Members' Exclusive Content

Sergeant John Robert McMellon

Over 1,600 wounded soldiers spent time at Wrest Park Hospital between September 1914 and September 1916. Most stayed for only a few weeks, but their time at Wrest must have left lasting memories.

We asked Findmypast's genealogy experts to search their military records to see what could be uncovered about one of its patients.

Wrest Park Soldiers

One of the soldiers who spent time at Wrest Park was Sergeant John Robert McMellon. We know he was at Wrest in April 1916 when he wrote a poem in an autograph book kept by of one of the nurses, Edith Mary Taylor.

He probably only stayed in the hospital for a few weeks before going elsewhere to convalesce then returning to the front line.

lies Image: John Robert McMellon's service record

Shoemaker to sergeant

John Robert McMellon was born in Egremont Cumberland in 1886. He enlisted in the British Army at Carlisle in 1914, aged 28.

McMellon's peace-time occupation was a shoemaker. He was apprenticed for 5 years under J.J. Lowery. During his time in the British Army he was promoted to Lance Corporal in May 1915 and then Sergeant in July 1915.

Image: John Robert McMellon's biographical information

Detailed descriptions

Findmypast's service records provide exquisite detail on our military ancestors from their physical descriptions, to the campaigns they served in and their next of kin.

We can see from McMellon's record that he had various fleshy moles about his neck and chest and an old injury on the index finger of his left hand.

Image: John Robert's McMellon's detailed physical description in his service record

Personal Tragedy

While he was serving, McMellon suffered heartbreak close to home, when his wife Sarah died aged only 28 from pulmonary tuberculosis on 15 September 1917.

She was survived by John and their young daughter Jean who was only 3 years old at the time.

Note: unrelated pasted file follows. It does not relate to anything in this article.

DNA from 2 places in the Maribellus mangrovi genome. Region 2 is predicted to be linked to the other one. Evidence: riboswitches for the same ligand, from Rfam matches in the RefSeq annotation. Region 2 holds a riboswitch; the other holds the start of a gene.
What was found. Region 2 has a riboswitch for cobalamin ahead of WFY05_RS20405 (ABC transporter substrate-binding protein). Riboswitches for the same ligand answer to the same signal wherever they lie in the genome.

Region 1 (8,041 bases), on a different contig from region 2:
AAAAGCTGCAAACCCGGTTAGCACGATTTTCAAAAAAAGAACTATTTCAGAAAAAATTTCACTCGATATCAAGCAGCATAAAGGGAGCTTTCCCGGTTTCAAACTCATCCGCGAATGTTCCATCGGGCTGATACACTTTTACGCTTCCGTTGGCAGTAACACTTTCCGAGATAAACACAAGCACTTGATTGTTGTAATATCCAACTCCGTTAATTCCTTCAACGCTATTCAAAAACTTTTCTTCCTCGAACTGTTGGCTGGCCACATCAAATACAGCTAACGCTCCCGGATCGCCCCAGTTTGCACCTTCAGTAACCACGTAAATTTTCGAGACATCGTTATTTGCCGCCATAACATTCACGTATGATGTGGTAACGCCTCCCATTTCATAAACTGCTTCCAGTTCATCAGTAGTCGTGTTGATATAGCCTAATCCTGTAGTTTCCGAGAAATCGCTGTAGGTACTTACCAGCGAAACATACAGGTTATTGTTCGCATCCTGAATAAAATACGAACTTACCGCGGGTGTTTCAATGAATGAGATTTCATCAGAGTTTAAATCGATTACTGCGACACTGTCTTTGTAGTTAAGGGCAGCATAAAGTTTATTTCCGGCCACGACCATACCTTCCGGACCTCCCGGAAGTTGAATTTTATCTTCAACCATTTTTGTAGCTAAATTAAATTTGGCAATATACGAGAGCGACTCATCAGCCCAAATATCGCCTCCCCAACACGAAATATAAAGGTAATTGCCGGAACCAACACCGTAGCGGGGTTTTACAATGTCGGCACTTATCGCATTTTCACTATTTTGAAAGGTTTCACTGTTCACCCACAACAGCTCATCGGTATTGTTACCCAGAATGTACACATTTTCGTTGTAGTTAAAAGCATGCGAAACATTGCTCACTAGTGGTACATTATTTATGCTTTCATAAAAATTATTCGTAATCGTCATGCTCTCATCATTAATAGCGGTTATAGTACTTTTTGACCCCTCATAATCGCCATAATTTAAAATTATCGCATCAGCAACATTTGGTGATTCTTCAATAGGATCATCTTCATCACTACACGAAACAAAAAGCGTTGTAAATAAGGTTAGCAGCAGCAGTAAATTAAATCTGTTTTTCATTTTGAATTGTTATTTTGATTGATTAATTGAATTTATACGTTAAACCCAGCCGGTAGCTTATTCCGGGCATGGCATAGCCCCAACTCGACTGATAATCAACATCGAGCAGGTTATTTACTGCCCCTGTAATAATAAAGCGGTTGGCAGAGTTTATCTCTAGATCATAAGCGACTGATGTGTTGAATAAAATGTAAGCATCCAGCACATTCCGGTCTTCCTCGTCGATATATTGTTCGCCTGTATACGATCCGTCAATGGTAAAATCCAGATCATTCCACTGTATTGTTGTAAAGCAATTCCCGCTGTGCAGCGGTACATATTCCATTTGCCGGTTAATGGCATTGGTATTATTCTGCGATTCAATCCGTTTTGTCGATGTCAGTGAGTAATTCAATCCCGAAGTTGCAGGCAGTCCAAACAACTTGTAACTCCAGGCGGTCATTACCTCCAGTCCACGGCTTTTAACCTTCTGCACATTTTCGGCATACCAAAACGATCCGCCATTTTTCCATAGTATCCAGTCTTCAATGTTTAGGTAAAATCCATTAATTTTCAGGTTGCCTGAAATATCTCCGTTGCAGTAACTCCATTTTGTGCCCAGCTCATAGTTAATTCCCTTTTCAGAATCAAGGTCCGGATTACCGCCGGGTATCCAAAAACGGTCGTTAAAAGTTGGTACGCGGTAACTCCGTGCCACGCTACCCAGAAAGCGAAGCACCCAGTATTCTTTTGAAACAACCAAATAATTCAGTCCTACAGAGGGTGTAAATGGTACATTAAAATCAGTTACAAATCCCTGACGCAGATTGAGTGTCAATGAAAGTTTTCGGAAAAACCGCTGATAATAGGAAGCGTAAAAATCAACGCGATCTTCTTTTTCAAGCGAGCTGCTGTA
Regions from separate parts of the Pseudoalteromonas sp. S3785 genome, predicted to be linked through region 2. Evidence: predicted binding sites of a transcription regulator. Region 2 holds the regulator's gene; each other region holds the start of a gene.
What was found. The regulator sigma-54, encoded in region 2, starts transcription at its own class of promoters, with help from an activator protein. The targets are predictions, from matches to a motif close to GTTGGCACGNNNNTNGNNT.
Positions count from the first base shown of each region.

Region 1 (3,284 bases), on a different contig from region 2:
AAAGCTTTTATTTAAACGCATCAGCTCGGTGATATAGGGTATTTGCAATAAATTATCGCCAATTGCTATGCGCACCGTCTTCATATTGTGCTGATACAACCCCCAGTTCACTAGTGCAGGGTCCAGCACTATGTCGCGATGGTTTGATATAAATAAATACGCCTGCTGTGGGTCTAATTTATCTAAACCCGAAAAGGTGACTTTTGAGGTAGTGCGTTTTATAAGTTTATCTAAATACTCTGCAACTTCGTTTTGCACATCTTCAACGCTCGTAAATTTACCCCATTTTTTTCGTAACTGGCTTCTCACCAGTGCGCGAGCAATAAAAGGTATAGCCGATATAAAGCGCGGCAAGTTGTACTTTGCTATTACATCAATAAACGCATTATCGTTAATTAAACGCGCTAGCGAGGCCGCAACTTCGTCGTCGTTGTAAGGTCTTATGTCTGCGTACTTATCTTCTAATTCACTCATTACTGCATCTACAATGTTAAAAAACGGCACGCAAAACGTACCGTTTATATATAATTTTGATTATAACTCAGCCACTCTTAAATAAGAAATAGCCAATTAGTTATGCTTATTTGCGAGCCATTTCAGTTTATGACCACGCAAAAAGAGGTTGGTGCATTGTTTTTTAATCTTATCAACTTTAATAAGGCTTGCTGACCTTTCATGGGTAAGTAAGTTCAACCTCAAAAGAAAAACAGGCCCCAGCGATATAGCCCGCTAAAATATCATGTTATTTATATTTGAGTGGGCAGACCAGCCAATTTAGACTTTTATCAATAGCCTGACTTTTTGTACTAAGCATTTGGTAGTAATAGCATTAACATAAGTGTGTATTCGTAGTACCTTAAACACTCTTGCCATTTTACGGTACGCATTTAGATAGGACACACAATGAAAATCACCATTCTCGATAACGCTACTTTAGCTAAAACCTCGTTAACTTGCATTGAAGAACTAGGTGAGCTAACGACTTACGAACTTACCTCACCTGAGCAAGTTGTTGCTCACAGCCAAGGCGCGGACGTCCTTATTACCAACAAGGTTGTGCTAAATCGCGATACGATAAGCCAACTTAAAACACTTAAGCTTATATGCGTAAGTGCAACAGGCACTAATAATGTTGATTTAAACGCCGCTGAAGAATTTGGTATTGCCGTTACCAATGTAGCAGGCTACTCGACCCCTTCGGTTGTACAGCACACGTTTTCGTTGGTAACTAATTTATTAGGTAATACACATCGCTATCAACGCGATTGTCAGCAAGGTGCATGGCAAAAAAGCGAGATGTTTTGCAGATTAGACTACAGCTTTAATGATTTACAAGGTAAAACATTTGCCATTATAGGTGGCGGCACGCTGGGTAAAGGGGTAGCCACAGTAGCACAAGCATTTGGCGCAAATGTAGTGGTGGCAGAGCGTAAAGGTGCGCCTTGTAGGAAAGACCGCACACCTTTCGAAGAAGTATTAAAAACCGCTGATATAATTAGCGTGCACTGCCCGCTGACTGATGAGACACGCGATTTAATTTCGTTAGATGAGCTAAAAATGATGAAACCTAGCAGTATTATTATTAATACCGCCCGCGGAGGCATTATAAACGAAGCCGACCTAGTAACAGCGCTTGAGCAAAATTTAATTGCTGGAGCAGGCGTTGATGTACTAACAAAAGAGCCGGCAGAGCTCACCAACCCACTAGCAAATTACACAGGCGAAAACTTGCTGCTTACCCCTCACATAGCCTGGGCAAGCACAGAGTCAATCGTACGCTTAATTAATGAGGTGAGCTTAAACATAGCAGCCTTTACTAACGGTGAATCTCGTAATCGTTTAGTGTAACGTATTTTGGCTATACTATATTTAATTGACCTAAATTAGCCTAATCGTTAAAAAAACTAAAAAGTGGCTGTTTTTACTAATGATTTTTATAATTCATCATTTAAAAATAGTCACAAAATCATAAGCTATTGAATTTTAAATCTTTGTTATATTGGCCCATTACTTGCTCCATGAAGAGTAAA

Image: Sarah Ann McMellon's death certificate

The toll of war

By the time of his discharge in 1919, McMellon was listed as 30% disabled.

His service notes indicate that he served for the full duration of the war, and although no major physical injuries are listed, the experiences of war must have taken their toll on his mind and body.

Image: John Robert McMellon's disability discharge document


During his time in service, McMellon was awarded the 1914-1915 star, the British War Medal and the Victory Medal. He was discharged and pensioned in 1919. His pension provided 17 shillings a week with 5 of those earmarked as an allowance for his child.

Image: Details of John Robert McMellon's pension

Explore more stories

John Glasson Thomas. © St Ives Archive.


A Pendennis Soldier

John Glasson Thomas was stationed at Pendennis Castle, Cornwall, during the First World War. Whilst at Pendennis, and later when serving on the Western Front, he sent several letters to his friend Gertrude Brooks.

Using these letters as a starting point, our senior historian, Paul Pattison, has worked with the genealogists at Findmypast to produce a vivid insight into John's life and motivations.

Read John Glasson Thomas' Story
Explore More Stories: Auberon Herbert, 8th Baron Lucas

The flying lord

Auberon Herbert, 8th Baron Lucas, had an extraordinary life: rowing for Oxford in the University boat race, losing a leg whilst working as a journalist during the Boer War, setting up a bird sanctuary and serving as a government minister.

He also served with distinction during the First World War. Our senior historian, Dr Andrew Hann, has worked with the genealogists at Findmypast to uncover more of his wartime story.

Read Lord Lucas' Story